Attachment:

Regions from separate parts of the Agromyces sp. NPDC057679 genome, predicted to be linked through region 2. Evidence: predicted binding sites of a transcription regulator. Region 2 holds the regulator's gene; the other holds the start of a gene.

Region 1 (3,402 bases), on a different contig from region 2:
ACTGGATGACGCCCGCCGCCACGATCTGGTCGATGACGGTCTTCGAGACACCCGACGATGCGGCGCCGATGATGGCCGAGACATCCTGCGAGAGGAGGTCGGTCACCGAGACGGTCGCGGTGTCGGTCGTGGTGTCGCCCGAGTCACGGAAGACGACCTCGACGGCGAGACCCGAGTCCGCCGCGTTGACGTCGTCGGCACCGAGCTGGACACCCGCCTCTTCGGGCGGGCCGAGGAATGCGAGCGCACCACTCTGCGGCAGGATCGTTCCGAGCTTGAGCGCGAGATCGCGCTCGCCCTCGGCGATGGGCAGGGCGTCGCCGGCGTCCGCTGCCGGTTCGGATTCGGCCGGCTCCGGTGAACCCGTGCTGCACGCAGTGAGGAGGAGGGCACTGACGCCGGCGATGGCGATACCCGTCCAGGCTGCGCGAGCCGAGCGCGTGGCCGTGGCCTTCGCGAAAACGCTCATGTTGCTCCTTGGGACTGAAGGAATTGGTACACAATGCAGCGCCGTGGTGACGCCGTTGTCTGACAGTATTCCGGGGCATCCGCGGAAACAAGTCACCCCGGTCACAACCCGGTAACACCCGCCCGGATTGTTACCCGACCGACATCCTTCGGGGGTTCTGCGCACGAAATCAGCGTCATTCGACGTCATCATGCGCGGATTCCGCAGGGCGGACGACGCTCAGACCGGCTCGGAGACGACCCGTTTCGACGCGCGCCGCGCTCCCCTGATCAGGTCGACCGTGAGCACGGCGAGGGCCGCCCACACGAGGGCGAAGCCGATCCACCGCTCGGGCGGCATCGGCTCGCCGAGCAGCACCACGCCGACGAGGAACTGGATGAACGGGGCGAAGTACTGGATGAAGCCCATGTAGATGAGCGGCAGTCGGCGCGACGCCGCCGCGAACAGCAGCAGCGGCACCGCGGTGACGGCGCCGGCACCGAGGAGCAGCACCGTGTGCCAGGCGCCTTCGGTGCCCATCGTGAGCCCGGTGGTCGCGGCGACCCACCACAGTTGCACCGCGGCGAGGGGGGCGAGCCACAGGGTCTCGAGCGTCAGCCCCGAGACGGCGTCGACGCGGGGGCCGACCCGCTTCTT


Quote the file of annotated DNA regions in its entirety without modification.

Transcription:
Regions from separate parts of the Agromyces sp. NPDC057679 genome, predicted to be linked through region 2. Evidence: predicted binding sites of a transcription regulator. Region 2 holds the regulator's gene; the other holds the start of a gene.

Region 1 (3,402 bases), on a different contig from region 2:
ACTGGATGACGCCCGCCGCCACGATCTGGTCGATGACGGTCTTCGAGACACCCGACGATGCGGCGCCGATGATGGCCGAGACATCCTGCGAGAGGAGGTCGGTCACCGAGACGGTCGCGGTGTCGGTCGTGGTGTCGCCCGAGTCACGGAAGACGACCTCGACGGCGAGACCCGAGTCCGCCGCGTTGACGTCGTCGGCACCGAGCTGGACACCCGCCTCTTCGGGCGGGCCGAGGAATGCGAGCGCACCACTCTGCGGCAGGATCGTTCCGAGCTTGAGCGCGAGATCGCGCTCGCCCTCGGCGATGGGCAGGGCGTCGCCGGCGTCCGCTGCCGGTTCGGATTCGGCCGGCTCCGGTGAACCCGTGCTGCACGCAGTGAGGAGGAGGGCACTGACGCCGGCGATGGCGATACCCGTCCAGGCTGCGCGAGCCGAGCGCGTGGCCGTGGCCTTCGCGAAAACGCTCATGTTGCTCCTTGGGACTGAAGGAATTGGTACACAATGCAGCGCCGTGGTGACGCCGTTGTCTGACAGTATTCCGGGGCATCCGCGGAAACAAGTCACCCCGGTCACAACCCGGTAACACCCGCCCGGATTGTTACCCGACCGACATCCTTCGGGGGTTCTGCGCACGAAATCAGCGTCATTCGACGTCATCATGCGCGGATTCCGCAGGGCGGACGACGCTCAGACCGGCTCGGAGACGACCCGTTTCGACGCGCGCCGCGCTCCCCTGATCAGGTCGACCGTGAGCACGGCGAGGGCCGCCCACACGAGGGCGAAGCCGATCCACCGCTCGGGCGGCATCGGCTCGCCGAGCAGCACCACGCCGACGAGGAACTGGATGAACGGGGCGAAGTACTGGATGAAGCCCATGTAGATGAGCGGCAGTCGGCGCGACGCCGCCGCGAACAGCAGCAGCGGCACCGCGGTGACGGCGCCGGCACCGAGGAGCAGCACCGTGTGCCAGGCGCCTTCGGTGCCCATCGTGAGCCCGGTGGTCGCGGCGACCCACCACAGTTGCACCGCGGCGAGGGGGGCGAGCCACAGGGTCTCGAGCGTCAGCCCCGAGACGGCGTCGACGCGGGGGCCGACCCGCTTCTT